George Poyner

My grandfather George Poyner worked at the Standard Motor Works from about 1932-42. My mother (his daughter) Josephine Kay is now 91 but has some clear memories of the time, including the air raids etc. George Poyner was a member of the works fire service and lived just opposite the main gates on Canley Road.
GEORGE EDWARD POYNER (born 1911-1991)

Standard Motor Works Employee (toolmaker) 1934?-1941
Member of Standard Motor Works Fire Brigade 1935?-1941

George joined Standard as a tool maker after serving an apprenticeship at A P Herbert in Coventry. He was certainly with Standard in 1934 but may have joined a little earlier. His first daughter, Josephine, was born in 1931 – at that time George was recorded as being a “journeyman painter” so he must have joined Standard after 1931. In 1936 he had a medal for a fire brigade competition. So he joined Standard before then.

George lived in a company house opposite the main gates of Standard Motor Works on Canley Road. It was a semi-detached. George was married with three children when he moved there. The fourth child was born in 1938 when they were living there. The other semi-detached house was occupied by Mr Assender, who was also a fireman. Another fireman and friend of the family was Mr Ingold.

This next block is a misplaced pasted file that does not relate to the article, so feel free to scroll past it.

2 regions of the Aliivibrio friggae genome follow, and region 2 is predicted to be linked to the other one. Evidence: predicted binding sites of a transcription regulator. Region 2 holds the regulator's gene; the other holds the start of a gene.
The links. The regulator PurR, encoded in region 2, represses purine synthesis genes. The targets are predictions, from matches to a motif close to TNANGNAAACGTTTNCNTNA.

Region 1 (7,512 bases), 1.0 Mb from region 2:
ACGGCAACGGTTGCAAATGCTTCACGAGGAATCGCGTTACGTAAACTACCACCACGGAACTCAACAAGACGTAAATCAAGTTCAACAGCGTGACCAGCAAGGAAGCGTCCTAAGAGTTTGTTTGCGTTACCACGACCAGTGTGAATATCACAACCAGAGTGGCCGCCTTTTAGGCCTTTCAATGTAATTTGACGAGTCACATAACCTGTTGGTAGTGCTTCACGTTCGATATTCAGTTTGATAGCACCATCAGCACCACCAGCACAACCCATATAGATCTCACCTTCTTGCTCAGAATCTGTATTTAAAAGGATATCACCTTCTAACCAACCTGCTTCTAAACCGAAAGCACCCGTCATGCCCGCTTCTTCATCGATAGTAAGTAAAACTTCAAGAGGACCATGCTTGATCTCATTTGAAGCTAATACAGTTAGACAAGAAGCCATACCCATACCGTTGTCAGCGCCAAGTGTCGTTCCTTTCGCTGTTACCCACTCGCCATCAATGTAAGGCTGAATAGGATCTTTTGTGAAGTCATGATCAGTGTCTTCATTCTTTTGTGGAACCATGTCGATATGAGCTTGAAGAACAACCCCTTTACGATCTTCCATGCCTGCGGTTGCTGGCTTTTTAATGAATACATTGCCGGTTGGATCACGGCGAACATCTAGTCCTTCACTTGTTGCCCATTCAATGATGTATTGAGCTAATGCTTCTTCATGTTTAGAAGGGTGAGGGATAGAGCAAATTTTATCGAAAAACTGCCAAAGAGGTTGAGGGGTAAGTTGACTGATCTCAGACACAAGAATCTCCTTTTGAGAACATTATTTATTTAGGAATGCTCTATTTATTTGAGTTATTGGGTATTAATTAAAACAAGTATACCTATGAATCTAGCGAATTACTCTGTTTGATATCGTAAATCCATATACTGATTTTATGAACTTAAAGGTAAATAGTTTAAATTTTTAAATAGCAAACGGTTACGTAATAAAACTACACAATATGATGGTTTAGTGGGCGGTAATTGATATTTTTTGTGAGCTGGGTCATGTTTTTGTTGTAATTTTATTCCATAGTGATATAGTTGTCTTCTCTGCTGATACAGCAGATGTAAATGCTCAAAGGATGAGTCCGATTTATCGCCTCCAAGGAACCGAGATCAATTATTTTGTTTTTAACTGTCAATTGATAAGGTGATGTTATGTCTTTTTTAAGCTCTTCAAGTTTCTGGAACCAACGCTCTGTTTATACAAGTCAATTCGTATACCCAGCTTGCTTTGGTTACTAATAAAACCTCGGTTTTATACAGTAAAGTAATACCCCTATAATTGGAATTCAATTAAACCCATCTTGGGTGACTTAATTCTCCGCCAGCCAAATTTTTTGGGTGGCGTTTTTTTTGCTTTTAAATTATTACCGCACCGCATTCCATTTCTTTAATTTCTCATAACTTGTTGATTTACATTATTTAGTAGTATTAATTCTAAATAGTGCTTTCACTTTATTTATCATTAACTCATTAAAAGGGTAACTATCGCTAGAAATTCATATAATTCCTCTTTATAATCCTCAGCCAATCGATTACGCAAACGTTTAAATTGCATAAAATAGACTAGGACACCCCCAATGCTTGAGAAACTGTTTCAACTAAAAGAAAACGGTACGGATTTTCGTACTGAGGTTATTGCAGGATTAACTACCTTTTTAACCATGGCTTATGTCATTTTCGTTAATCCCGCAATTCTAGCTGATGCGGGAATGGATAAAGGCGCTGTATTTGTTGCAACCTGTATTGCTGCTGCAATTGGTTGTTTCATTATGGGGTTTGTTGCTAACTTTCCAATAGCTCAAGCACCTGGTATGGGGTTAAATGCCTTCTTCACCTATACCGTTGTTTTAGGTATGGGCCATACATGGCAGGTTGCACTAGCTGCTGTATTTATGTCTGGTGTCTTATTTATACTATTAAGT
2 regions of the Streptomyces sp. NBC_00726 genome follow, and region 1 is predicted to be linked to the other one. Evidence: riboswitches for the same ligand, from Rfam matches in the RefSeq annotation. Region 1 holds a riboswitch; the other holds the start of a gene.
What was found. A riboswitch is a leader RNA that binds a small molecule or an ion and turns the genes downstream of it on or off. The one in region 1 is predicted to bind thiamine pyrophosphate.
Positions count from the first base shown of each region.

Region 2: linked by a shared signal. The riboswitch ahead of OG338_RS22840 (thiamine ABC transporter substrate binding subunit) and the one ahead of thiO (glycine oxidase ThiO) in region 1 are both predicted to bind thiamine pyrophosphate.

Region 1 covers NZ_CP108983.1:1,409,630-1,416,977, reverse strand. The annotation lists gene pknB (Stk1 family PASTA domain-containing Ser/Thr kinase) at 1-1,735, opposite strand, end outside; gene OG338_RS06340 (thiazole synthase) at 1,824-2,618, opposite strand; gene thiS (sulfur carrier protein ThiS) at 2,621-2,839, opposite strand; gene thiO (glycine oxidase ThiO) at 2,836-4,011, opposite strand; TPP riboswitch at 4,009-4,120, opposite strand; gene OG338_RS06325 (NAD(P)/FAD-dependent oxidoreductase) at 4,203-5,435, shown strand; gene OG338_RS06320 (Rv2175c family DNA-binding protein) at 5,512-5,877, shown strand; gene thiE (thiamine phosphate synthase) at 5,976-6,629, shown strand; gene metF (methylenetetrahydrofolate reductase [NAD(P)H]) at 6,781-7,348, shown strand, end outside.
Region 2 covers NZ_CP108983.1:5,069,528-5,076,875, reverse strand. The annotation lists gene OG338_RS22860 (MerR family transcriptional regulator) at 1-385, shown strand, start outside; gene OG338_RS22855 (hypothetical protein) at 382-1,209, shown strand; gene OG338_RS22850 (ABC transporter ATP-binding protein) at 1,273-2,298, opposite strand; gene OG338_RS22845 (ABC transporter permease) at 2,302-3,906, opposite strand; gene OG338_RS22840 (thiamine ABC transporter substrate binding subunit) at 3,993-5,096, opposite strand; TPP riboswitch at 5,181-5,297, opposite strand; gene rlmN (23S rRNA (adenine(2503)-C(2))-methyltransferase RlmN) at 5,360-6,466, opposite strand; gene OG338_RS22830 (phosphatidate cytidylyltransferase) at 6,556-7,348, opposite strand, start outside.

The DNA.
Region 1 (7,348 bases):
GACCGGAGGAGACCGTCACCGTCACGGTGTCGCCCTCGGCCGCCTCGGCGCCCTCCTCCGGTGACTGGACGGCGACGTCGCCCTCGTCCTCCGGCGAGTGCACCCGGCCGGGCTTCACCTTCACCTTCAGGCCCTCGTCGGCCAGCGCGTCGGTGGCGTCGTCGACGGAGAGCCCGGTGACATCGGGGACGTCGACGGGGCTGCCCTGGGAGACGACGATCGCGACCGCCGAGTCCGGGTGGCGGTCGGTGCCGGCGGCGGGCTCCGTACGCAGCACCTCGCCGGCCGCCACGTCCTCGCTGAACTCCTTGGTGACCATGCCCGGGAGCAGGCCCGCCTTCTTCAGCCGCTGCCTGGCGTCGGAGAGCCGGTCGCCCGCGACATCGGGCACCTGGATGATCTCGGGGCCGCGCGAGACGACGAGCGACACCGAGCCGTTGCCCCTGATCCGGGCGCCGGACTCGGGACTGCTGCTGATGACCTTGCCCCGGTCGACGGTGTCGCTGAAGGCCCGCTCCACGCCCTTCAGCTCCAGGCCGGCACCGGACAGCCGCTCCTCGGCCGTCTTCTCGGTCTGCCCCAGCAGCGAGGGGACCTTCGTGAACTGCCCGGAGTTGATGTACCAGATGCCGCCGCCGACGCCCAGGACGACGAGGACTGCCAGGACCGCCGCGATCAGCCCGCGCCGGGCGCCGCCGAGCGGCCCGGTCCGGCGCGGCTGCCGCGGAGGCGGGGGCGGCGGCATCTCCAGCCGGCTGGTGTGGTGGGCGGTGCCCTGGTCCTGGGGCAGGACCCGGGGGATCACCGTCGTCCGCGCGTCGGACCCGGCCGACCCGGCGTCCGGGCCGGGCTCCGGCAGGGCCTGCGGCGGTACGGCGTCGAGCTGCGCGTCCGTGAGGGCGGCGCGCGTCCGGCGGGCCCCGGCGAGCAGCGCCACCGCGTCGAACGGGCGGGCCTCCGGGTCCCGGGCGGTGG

During George’s time at the motor works, his children were ill with diphtheria but recovered. Captain Black, the head of Standard Motor Works sent his car and chauffeur to collect George’s daughter, Josephine, from hospital when she was recuperating. This act of kindness made a great impression on her and the family.

The company built a reinforced concrete air raid shelter in the garden for the family because the location of the house, in front of the main gates, made it vulnerable.

George moved his wife and four children to stay with relatives in Malvern two weeks before the big blitz of Coventry started on 14 November 1940. George returned to duty with the fire brigade and served throughout the blitz. He never spoke much about it but he had some traumatic experiences, including witnessing the death by drowning of fellow firemen in a flooded cellar of a car showroom. George narrowly escaped by climbing up a pipe to safety. He transferred to serve as a fireman at Flight Refuelling in Malvern in 1941.